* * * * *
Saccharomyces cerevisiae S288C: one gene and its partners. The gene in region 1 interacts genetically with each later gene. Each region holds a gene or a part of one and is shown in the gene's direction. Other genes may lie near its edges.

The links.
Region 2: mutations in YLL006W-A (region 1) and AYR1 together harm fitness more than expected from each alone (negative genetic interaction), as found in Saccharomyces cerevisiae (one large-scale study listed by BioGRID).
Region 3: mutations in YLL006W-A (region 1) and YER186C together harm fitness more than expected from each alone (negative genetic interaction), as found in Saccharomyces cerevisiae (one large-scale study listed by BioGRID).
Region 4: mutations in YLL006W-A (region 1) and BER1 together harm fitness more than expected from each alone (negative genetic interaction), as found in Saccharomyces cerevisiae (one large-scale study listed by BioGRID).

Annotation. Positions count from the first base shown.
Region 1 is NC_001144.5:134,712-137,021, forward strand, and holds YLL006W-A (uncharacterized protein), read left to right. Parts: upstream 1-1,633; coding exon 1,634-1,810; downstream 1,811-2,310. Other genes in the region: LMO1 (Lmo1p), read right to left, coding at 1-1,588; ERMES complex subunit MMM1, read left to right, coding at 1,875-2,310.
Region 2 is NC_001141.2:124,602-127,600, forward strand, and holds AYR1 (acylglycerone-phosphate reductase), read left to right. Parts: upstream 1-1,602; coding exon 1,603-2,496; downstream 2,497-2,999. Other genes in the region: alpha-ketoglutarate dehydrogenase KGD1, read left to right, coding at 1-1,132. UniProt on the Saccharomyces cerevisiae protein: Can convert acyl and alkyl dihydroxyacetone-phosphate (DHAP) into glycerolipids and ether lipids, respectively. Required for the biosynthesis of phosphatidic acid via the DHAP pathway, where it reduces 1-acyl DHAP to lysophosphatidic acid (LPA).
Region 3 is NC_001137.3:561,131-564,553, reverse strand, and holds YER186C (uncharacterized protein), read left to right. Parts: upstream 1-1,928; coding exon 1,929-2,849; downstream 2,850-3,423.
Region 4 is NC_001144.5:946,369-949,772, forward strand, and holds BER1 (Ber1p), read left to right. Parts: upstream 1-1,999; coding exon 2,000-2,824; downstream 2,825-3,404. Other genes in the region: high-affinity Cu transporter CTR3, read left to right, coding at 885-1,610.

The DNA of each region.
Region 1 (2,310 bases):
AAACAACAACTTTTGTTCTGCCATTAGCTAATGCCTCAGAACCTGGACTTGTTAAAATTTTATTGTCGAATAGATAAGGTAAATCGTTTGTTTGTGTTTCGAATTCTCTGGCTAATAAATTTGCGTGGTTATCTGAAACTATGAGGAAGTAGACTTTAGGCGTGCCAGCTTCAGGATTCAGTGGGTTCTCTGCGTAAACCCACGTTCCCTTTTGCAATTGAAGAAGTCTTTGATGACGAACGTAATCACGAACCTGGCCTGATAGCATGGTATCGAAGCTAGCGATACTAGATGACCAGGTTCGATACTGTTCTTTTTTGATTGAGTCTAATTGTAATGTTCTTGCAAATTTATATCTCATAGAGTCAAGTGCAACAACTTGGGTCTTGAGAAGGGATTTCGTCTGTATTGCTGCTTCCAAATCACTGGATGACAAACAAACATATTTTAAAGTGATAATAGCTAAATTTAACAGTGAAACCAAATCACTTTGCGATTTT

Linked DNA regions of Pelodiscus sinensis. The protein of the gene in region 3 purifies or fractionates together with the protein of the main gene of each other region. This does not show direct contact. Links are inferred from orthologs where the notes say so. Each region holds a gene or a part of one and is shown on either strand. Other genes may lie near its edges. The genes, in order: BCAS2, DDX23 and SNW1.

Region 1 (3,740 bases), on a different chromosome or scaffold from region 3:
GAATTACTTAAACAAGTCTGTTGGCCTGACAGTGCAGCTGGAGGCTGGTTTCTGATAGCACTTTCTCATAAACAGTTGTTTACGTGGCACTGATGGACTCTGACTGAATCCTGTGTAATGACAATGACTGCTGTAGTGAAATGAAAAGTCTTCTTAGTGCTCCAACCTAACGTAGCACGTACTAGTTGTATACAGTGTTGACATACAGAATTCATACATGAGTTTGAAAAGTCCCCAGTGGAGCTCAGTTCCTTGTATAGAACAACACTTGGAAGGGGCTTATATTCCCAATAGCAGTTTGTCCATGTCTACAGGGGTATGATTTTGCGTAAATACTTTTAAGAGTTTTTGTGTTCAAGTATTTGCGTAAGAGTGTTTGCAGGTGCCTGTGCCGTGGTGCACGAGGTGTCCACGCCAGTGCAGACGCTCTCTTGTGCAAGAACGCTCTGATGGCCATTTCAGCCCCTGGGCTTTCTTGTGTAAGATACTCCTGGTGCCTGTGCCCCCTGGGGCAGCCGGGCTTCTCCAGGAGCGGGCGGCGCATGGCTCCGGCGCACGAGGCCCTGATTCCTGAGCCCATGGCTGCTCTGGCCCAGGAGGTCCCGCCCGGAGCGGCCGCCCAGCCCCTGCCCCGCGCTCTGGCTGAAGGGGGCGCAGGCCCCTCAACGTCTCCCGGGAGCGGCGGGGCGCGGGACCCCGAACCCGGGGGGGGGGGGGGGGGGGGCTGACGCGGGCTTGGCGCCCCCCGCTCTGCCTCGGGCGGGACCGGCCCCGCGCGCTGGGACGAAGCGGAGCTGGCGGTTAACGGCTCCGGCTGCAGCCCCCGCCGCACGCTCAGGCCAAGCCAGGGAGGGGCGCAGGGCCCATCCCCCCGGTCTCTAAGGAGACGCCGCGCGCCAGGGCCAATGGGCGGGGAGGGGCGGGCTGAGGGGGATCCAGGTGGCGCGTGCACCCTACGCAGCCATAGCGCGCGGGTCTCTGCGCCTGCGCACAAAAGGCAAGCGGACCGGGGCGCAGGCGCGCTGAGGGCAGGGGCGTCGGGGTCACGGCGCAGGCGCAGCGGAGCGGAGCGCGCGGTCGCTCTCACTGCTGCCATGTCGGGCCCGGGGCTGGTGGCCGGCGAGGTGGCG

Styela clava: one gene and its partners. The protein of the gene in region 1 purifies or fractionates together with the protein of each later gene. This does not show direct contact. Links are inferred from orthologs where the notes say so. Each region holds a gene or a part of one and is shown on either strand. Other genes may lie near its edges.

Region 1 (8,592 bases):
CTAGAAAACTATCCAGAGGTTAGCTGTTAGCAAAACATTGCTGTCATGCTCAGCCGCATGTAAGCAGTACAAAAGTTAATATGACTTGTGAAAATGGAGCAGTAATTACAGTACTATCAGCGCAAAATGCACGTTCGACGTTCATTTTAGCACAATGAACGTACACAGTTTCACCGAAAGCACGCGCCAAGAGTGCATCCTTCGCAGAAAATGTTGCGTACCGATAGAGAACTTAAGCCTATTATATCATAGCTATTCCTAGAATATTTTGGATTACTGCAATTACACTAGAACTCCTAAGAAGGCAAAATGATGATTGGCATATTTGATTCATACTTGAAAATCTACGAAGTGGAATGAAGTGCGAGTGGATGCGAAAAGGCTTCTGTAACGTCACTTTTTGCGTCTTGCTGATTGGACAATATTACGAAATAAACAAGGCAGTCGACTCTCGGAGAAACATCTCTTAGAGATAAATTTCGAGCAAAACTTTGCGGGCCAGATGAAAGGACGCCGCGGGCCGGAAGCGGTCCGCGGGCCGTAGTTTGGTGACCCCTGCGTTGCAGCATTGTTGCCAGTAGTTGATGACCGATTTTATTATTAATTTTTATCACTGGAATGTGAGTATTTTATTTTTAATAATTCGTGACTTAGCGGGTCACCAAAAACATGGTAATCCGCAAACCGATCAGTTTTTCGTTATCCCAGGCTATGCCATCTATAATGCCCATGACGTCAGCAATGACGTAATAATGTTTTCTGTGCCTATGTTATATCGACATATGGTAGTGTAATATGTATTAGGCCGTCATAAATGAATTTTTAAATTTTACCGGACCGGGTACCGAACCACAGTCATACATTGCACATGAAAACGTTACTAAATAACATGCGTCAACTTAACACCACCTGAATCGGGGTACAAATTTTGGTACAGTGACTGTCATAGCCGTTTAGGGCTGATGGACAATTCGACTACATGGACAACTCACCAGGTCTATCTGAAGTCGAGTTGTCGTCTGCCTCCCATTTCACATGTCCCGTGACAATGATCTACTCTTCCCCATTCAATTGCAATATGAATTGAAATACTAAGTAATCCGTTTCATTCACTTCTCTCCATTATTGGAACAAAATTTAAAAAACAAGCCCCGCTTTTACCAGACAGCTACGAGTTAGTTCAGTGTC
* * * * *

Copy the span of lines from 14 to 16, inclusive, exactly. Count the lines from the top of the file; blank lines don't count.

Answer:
Linked DNA regions of Pelodiscus sinensis. The protein of the gene in region 3 purifies or fractionates together with the protein of the main gene of each other region. This does not show direct contact. Links are inferred from orthologs where the notes say so. Each region holds a gene or a part of one and is shown on either strand. Other genes may lie near its edges. The genes, in order: BCAS2, DDX23 and SNW1.

Region 1 (3,740 bases), on a different chromosome or scaffold from region 3:
GAATTACTTAAACAAGTCTGTTGGCCTGACAGTGCAGCTGGAGGCTGGTTTCTGATAGCACTTTCTCATAAACAGTTGTTTACGTGGCACTGATGGACTCTGACTGAATCCTGTGTAATGACAATGACTGCTGTAGTGAAATGAAAAGTCTTCTTAGTGCTCCAACCTAACGTAGCACGTACTAGTTGTATACAGTGTTGACATACAGAATTCATACATGAGTTTGAAAAGTCCCCAGTGGAGCTCAGTTCCTTGTATAGAACAACACTTGGAAGGGGCTTATATTCCCAATAGCAGTTTGTCCATGTCTACAGGGGTATGATTTTGCGTAAATACTTTTAAGAGTTTTTGTGTTCAAGTATTTGCGTAAGAGTGTTTGCAGGTGCCTGTGCCGTGGTGCACGAGGTGTCCACGCCAGTGCAGACGCTCTCTTGTGCAAGAACGCTCTGATGGCCATTTCAGCCCCTGGGCTTTCTTGTGTAAGATACTCCTGGTGCCTGTGCCCCCTGGGGCAGCCGGGCTTCTCCAGGAGCGGGCGGCGCATGGCTCCGGCGCACGAGGCCCTGATTCCTGAGCCCATGGCTGCTCTGGCCCAGGAGGTCCCGCCCGGAGCGGCCGCCCAGCCCCTGCCCCGCGCTCTGGCTGAAGGGGGCGCAGGCCCCTCAACGTCTCCCGGGAGCGGCGGGGCGCGGGACCCCGAACCCGGGGGGGGGGGGGGGGGGGGCTGACGCGGGCTTGGCGCCCCCCGCTCTGCCTCGGGCGGGACCGGCCCCGCGCGCTGGGACGAAGCGGAGCTGGCGGTTAACGGCTCCGGCTGCAGCCCCCGCCGCACGCTCAGGCCAAGCCAGGGAGGGGCGCAGGGCCCATCCCCCCGGTCTCTAAGGAGACGCCGCGCGCCAGGGCCAATGGGCGGGGAGGGGCGGGCTGAGGGGGATCCAGGTGGCGCGTGCACCCTACGCAGCCATAGCGCGCGGGTCTCTGCGCCTGCGCACAAAAGGCAAGCGGACCGGGGCGCAGGCGCGCTGAGGGCAGGGGCGTCGGGGTCACGGCGCAGGCGCAGCGGAGCGGAGCGCGCGGTCGCTCTCACTGCTGCCATGTCGGGCCCGGGGCTGGTGGCCGGCGAGGTGGCG